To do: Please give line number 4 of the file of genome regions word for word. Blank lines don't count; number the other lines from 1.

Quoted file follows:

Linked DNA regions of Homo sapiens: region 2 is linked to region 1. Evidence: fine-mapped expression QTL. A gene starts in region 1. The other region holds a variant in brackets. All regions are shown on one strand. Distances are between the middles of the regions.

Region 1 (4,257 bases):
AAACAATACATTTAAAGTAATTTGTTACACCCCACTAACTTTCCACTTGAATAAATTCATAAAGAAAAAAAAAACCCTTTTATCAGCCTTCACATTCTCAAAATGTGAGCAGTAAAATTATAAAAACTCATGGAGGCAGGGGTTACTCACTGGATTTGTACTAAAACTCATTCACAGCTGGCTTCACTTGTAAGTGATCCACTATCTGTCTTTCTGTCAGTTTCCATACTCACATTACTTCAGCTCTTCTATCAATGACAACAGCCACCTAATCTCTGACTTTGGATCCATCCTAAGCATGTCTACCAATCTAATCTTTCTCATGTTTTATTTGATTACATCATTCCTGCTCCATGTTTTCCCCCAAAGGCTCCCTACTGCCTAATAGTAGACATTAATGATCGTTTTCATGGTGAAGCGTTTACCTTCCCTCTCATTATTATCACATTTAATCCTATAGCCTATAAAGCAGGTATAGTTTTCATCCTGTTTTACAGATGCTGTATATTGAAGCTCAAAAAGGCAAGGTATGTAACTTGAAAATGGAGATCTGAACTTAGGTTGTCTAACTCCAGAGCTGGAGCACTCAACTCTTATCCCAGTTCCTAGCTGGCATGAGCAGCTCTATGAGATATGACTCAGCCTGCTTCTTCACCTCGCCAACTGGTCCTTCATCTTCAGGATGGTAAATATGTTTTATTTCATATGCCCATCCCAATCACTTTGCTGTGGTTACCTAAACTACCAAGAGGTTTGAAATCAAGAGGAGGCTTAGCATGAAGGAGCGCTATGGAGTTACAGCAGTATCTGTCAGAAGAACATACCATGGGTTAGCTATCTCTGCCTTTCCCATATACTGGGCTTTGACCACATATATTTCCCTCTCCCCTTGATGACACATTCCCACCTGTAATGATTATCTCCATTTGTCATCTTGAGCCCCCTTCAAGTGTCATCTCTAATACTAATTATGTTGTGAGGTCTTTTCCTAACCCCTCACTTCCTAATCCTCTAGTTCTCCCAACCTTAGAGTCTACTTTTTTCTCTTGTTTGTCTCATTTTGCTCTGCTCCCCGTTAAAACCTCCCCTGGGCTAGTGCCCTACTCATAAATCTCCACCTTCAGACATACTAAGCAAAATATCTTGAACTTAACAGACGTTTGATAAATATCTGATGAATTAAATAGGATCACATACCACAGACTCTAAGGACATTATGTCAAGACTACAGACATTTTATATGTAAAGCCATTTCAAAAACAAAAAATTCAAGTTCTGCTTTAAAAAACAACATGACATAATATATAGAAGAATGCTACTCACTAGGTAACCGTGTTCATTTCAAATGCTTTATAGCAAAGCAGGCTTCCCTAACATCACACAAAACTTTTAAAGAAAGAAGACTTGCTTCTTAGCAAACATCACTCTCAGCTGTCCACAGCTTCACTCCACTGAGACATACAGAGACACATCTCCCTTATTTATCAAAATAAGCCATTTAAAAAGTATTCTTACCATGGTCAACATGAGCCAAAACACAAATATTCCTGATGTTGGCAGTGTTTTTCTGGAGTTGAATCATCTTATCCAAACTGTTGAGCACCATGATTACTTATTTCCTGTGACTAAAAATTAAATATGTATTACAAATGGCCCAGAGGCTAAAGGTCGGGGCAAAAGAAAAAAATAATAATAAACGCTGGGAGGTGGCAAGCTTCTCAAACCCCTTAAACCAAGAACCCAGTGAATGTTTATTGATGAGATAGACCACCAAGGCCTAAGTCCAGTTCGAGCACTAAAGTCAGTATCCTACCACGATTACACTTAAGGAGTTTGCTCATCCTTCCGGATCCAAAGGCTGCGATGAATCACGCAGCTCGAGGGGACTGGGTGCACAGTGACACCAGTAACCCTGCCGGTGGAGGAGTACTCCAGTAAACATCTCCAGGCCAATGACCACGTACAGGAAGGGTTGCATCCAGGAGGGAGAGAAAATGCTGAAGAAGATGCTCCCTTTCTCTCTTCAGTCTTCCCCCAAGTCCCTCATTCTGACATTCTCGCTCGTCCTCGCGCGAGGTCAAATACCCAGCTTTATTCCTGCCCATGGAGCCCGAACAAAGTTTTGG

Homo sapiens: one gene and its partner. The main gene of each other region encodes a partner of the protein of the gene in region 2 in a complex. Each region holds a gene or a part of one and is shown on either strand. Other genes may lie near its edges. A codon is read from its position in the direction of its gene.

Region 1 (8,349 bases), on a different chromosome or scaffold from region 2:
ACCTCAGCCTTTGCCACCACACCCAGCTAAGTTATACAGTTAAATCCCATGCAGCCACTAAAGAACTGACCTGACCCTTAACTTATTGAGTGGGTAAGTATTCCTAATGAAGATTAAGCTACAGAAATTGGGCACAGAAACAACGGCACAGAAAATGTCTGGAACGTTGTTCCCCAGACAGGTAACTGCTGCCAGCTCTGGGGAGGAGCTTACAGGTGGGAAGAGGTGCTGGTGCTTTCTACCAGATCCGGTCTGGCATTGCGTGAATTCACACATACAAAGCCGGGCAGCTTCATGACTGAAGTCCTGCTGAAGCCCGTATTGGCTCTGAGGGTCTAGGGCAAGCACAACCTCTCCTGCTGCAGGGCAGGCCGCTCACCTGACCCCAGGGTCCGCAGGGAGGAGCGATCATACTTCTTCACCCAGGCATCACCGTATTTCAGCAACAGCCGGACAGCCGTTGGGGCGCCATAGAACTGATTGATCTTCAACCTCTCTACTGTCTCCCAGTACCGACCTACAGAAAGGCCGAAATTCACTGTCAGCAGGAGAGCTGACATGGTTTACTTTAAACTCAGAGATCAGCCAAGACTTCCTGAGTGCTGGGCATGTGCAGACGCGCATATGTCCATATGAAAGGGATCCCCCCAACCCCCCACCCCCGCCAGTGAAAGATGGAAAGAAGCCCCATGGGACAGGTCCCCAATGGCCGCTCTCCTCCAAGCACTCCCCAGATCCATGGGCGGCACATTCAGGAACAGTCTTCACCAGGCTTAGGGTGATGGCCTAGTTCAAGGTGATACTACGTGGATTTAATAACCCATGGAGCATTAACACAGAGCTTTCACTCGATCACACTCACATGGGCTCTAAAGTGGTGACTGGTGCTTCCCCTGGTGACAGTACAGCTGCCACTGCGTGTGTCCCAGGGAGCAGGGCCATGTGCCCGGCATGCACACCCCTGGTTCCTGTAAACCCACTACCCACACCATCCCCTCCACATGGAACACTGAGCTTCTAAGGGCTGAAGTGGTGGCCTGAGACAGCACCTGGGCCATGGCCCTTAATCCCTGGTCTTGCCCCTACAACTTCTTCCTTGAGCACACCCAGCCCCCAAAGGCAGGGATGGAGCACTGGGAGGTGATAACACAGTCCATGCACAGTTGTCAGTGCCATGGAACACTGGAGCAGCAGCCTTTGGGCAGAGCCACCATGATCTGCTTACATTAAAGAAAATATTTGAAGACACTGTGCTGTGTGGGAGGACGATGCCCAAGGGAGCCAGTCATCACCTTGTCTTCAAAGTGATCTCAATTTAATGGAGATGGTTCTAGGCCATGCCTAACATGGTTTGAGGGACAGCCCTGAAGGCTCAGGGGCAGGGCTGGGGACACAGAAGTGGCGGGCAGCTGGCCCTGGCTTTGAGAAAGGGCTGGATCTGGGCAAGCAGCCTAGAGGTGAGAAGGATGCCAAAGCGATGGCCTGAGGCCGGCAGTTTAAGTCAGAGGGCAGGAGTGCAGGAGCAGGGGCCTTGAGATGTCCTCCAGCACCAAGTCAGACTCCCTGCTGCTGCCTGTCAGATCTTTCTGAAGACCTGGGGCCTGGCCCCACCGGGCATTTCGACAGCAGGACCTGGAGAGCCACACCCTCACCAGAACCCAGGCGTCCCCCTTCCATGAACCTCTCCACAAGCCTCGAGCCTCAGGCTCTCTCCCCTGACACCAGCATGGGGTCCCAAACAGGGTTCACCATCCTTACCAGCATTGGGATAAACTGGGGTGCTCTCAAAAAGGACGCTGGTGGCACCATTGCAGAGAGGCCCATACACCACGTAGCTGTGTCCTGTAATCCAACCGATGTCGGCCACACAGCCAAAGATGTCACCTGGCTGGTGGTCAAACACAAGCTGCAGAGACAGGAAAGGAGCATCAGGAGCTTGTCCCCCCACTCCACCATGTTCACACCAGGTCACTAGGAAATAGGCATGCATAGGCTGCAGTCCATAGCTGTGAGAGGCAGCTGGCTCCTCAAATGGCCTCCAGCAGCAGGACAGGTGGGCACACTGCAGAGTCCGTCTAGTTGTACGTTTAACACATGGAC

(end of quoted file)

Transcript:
Homo sapiens: one gene and its partner. The main gene of each other region encodes a partner of the protein of the gene in region 2 in a complex. Each region holds a gene or a part of one and is shown on either strand. Other genes may lie near its edges. A codon is read from its position in the direction of its gene.